Parents want more than just “surface information” from teachers during parent-teacher conferences.
Parents might be interested in test scores and attendance records. But they also want to delve deeper into their children’s school life.
They want to know if their children are happy in school and how they interact with other students and adults. For example, are children seen as “know-it-alls?” Are they made fun of? Do others seek them out?
Parents also want answers to questions like these:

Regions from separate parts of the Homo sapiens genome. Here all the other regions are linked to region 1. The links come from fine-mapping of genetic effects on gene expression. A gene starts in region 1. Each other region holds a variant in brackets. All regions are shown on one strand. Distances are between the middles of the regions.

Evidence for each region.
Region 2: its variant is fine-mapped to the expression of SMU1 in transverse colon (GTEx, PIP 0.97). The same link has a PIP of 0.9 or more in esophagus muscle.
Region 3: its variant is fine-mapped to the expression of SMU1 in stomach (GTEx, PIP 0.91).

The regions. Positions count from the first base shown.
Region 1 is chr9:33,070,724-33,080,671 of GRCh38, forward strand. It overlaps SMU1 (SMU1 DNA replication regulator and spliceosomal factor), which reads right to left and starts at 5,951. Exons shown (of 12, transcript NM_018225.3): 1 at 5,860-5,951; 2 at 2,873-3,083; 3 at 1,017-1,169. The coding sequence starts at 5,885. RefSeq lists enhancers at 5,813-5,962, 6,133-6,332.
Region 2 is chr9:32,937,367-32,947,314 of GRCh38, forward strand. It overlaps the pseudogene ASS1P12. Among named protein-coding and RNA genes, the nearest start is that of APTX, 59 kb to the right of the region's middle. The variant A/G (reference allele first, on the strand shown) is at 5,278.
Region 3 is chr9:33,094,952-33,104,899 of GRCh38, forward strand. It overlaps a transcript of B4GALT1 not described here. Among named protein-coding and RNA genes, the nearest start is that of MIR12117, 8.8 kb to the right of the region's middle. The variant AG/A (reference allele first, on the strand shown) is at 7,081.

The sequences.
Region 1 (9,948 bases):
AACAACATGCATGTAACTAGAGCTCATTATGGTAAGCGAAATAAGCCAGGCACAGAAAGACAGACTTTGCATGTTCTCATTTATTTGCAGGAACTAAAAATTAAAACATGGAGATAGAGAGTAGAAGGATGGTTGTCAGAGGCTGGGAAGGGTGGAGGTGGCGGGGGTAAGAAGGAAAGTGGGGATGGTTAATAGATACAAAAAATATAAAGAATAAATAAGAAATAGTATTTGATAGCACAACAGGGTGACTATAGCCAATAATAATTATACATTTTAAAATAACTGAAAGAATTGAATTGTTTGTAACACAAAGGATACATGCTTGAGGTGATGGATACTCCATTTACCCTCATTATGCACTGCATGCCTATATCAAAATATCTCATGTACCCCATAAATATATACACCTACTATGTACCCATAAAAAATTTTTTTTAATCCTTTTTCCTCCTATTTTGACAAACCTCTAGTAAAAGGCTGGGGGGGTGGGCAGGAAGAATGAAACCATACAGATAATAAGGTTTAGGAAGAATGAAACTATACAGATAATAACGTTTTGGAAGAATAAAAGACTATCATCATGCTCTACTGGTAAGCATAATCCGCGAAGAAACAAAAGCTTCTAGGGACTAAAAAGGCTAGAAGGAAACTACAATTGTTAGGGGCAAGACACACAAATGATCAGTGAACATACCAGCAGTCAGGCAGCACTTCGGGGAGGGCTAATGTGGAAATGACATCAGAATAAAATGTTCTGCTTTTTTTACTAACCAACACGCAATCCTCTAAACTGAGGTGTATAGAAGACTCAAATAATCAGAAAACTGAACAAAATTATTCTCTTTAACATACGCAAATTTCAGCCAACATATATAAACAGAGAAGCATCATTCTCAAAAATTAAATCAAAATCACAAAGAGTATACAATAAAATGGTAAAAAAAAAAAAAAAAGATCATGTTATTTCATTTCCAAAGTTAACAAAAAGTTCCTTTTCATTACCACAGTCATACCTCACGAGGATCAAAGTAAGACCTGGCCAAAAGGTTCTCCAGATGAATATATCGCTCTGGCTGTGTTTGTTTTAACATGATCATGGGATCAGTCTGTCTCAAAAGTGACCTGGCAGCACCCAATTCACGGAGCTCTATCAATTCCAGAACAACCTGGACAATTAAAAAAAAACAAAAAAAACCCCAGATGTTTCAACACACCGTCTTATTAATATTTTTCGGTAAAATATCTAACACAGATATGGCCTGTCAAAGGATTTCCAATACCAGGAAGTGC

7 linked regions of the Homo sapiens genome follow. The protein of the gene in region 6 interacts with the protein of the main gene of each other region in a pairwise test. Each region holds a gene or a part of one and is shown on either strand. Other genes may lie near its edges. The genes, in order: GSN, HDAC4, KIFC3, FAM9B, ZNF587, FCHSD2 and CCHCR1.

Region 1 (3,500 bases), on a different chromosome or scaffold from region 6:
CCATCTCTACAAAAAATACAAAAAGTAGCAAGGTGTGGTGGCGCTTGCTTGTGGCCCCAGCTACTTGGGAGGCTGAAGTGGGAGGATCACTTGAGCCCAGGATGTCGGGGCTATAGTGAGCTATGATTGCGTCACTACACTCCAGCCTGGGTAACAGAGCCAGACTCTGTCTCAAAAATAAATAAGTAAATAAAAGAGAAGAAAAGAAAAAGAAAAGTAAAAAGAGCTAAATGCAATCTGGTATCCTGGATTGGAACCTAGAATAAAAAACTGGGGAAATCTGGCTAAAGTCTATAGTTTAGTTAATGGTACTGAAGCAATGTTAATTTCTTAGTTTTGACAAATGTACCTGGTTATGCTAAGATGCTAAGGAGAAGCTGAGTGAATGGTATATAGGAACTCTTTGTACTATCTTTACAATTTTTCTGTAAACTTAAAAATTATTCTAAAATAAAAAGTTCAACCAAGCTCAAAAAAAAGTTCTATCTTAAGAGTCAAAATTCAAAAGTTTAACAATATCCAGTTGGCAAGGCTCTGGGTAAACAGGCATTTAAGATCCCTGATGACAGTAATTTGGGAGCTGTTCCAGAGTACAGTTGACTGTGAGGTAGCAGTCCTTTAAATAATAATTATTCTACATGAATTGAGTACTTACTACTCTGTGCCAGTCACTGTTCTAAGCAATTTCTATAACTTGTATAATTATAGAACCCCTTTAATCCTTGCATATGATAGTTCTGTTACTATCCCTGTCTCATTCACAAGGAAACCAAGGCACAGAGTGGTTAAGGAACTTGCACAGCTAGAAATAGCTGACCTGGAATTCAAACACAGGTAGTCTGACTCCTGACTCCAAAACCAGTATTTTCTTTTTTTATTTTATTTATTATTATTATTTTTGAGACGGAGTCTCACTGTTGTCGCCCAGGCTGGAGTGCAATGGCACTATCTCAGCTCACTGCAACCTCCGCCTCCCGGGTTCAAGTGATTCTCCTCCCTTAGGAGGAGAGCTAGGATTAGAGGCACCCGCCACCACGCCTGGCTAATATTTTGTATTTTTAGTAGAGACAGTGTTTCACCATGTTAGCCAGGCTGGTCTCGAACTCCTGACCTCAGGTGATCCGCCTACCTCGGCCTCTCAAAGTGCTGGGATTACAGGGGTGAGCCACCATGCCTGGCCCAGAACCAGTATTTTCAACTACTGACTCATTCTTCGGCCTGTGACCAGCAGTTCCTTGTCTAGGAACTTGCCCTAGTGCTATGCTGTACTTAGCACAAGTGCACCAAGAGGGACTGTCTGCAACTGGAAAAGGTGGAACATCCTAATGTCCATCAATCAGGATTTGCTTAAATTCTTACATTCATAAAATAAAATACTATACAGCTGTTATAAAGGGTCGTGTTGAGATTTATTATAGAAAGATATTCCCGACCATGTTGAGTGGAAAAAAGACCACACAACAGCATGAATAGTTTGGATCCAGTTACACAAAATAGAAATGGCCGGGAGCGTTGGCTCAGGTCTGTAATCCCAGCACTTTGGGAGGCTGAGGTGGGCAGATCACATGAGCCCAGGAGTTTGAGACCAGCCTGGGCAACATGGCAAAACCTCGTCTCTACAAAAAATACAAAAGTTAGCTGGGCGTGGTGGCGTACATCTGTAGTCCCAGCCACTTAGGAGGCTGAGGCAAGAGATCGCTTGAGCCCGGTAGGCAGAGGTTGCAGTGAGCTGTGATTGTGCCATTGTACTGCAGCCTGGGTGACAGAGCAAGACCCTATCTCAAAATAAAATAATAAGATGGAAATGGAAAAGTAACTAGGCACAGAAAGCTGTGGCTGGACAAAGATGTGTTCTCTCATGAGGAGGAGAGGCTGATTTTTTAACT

- What are my child’s special interests and strengths?
- Is my child challenged by schoolwork, or does she do it with little effort?
- How does my child feel about trying new things or making mistakes?
- Does my child respond to opportunities for creative and critical thinking and problem solving?
- Does my child assume responsibility, work independently, lead others and demonstrate intellectual curiosity?
- Do assignments accommodate students’ abilities and interests?
- Do students who participate in gifted/talented experiences have to make up regular classroom work?
- What after-school enrichment opportunities are available for my child?
Finally, parents also want to know what they can do—with the teacher and at home—to help children develop their talents.